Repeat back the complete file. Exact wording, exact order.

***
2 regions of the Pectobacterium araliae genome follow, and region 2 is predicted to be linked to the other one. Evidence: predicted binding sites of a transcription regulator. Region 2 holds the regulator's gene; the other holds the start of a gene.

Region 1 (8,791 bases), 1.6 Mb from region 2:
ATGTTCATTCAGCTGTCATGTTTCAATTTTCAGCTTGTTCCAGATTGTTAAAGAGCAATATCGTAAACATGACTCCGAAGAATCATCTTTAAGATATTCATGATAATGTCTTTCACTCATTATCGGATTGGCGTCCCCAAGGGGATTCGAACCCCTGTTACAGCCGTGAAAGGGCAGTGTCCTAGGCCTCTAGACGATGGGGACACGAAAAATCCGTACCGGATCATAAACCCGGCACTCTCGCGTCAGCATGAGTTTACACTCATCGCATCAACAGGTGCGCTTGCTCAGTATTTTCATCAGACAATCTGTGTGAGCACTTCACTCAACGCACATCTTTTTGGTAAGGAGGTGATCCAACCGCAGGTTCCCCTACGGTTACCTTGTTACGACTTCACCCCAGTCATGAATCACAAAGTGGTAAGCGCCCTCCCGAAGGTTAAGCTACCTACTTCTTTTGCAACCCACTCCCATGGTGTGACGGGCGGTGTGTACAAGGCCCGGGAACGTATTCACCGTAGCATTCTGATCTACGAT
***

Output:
2 regions of the Pectobacterium araliae genome follow, and region 2 is predicted to be linked to the other one. Evidence: predicted binding sites of a transcription regulator. Region 2 holds the regulator's gene; the other holds the start of a gene.

Region 1 (8,791 bases), 1.6 Mb from region 2:
ATGTTCATTCAGCTGTCATGTTTCAATTTTCAGCTTGTTCCAGATTGTTAAAGAGCAATATCGTAAACATGACTCCGAAGAATCATCTTTAAGATATTCATGATAATGTCTTTCACTCATTATCGGATTGGCGTCCCCAAGGGGATTCGAACCCCTGTTACAGCCGTGAAAGGGCAGTGTCCTAGGCCTCTAGACGATGGGGACACGAAAAATCCGTACCGGATCATAAACCCGGCACTCTCGCGTCAGCATGAGTTTACACTCATCGCATCAACAGGTGCGCTTGCTCAGTATTTTCATCAGACAATCTGTGTGAGCACTTCACTCAACGCACATCTTTTTGGTAAGGAGGTGATCCAACCGCAGGTTCCCCTACGGTTACCTTGTTACGACTTCACCCCAGTCATGAATCACAAAGTGGTAAGCGCCCTCCCGAAGGTTAAGCTACCTACTTCTTTTGCAACCCACTCCCATGGTGTGACGGGCGGTGTGTACAAGGCCCGGGAACGTATTCACCGTAGCATTCTGATCTACGAT